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Mar 22, 2010
This week's theme
Loan translations

This week's words
cloud-cuckoo-land
moment of truth
bread and circuses
God's acre
paper tiger

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A.Word.A.Day
with Anu Garg

Languages freely borrow words from one another. Often a borrowed word becomes so assimilated we don't realize its exotic provenance. If you speak English, you know parts of at least a hundred different languages. Besides the usual sources -- Latin, Greek, German, French, etc. -- English has words borrowed from languages as diverse as Tongan (taboo), Hindi (cot), Hungarian (coach), among others.

Sometimes languages borrow only the idea from a language and translate a word literally. English skyscraper becomes rascacielos (literally scrape-skies) in Spanish, gratte-ciel in French, Wolkenkratzer in German, and so on. This process of borrowing is called loan translation or calque (from French calquer: to trace or copy).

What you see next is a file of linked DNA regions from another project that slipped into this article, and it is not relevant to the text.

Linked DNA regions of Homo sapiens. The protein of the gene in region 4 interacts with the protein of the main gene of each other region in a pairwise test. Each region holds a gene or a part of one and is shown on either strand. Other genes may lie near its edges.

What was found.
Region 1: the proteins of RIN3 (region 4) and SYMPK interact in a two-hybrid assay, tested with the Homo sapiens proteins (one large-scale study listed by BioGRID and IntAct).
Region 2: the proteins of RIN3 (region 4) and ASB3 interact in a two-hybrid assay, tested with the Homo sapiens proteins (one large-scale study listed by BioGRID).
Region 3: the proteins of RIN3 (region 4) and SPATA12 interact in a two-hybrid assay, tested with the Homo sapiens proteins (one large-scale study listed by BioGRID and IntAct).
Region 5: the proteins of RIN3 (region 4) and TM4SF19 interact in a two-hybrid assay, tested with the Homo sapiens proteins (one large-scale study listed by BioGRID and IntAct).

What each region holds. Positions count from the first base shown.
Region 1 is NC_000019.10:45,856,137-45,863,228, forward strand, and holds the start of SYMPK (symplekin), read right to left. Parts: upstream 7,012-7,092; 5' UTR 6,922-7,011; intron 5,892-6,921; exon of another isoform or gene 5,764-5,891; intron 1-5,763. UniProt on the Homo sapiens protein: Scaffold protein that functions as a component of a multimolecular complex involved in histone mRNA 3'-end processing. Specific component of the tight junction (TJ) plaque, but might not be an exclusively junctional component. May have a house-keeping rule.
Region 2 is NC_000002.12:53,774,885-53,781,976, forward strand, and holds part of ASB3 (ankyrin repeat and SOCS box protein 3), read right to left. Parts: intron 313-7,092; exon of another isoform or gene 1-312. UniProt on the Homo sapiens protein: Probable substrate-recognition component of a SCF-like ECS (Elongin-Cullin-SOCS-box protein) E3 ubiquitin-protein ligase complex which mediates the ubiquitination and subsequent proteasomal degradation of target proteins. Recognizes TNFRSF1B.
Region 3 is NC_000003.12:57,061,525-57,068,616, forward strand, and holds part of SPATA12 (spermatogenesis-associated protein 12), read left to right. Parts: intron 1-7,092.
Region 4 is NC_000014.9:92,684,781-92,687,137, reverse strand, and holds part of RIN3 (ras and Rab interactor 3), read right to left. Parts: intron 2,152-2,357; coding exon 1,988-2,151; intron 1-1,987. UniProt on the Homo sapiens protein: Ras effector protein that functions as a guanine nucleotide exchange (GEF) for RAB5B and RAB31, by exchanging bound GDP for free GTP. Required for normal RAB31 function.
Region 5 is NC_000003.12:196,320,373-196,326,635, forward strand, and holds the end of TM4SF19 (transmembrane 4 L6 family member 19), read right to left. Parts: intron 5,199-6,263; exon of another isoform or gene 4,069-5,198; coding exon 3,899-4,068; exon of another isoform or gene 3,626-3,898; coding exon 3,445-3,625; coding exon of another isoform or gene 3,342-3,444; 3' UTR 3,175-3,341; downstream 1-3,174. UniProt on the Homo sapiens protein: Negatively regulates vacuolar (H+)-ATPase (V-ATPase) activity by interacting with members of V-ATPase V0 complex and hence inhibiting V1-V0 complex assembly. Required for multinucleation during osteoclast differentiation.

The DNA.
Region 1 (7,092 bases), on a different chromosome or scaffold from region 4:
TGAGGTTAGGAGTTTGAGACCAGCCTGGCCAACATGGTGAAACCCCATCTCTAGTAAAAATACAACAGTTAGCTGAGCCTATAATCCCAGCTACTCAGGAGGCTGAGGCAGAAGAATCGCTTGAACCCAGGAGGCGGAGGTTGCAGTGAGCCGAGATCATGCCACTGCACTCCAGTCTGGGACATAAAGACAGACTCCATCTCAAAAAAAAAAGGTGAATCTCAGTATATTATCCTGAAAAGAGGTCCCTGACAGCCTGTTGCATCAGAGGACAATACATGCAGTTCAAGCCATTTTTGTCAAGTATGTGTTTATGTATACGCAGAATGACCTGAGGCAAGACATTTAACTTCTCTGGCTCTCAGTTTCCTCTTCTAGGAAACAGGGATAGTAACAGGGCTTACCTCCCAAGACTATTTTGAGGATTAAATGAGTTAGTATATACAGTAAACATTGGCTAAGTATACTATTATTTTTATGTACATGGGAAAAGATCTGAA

German Gedankenexperiment becomes "thought experiment" in English through loan translation. French marché aux puces gets translated as flea market. The term loan translation itself is a loan translation of German Lehnübersetzung.

This week in AWAD we'll see five loan translations that have taken root in English, from Greek, Spanish, Latin, German, and Chinese.

cloud-cuckoo-land or cloud cuckoo land

PRONUNCIATION:
(KLOUD-koo-koo-land)

MEANING:
noun: An idealized, unrealistic state; a place out of touch with reality.

ETYMOLOGY:
Loan translation of Greek Nephelokokkugia, from nephele (cloud) + kokkux (cuckoo). The word was coined in The Birds, a comedy by Athenian playwright Aristophanes (c. 450-388 BCE). Nephelokokkugia was the name of a city in the sky, built by the birds in collaboration with some Athenians.

USAGE:
"'Retirement at 58 is cloud cuckoo land for most private sector workers, many of whom find their pension savings shot to pieces,' said Lord Oakeshott."
Holly Watt; The Million Pound Pension Pots of the Mandarins; The Daily Telegraph (London, UK); Jan 1, 2010.

See more usage examples of cloud-cuckoo-land in Vocabulary.com's dictionary.

A THOUGHT FOR TODAY:
One cannot do right in one department of life whilst he is occupied in doing wrong in any other department. Life is one indivisible whole. -Mohandas Karamchand Gandhi (1869-1948)

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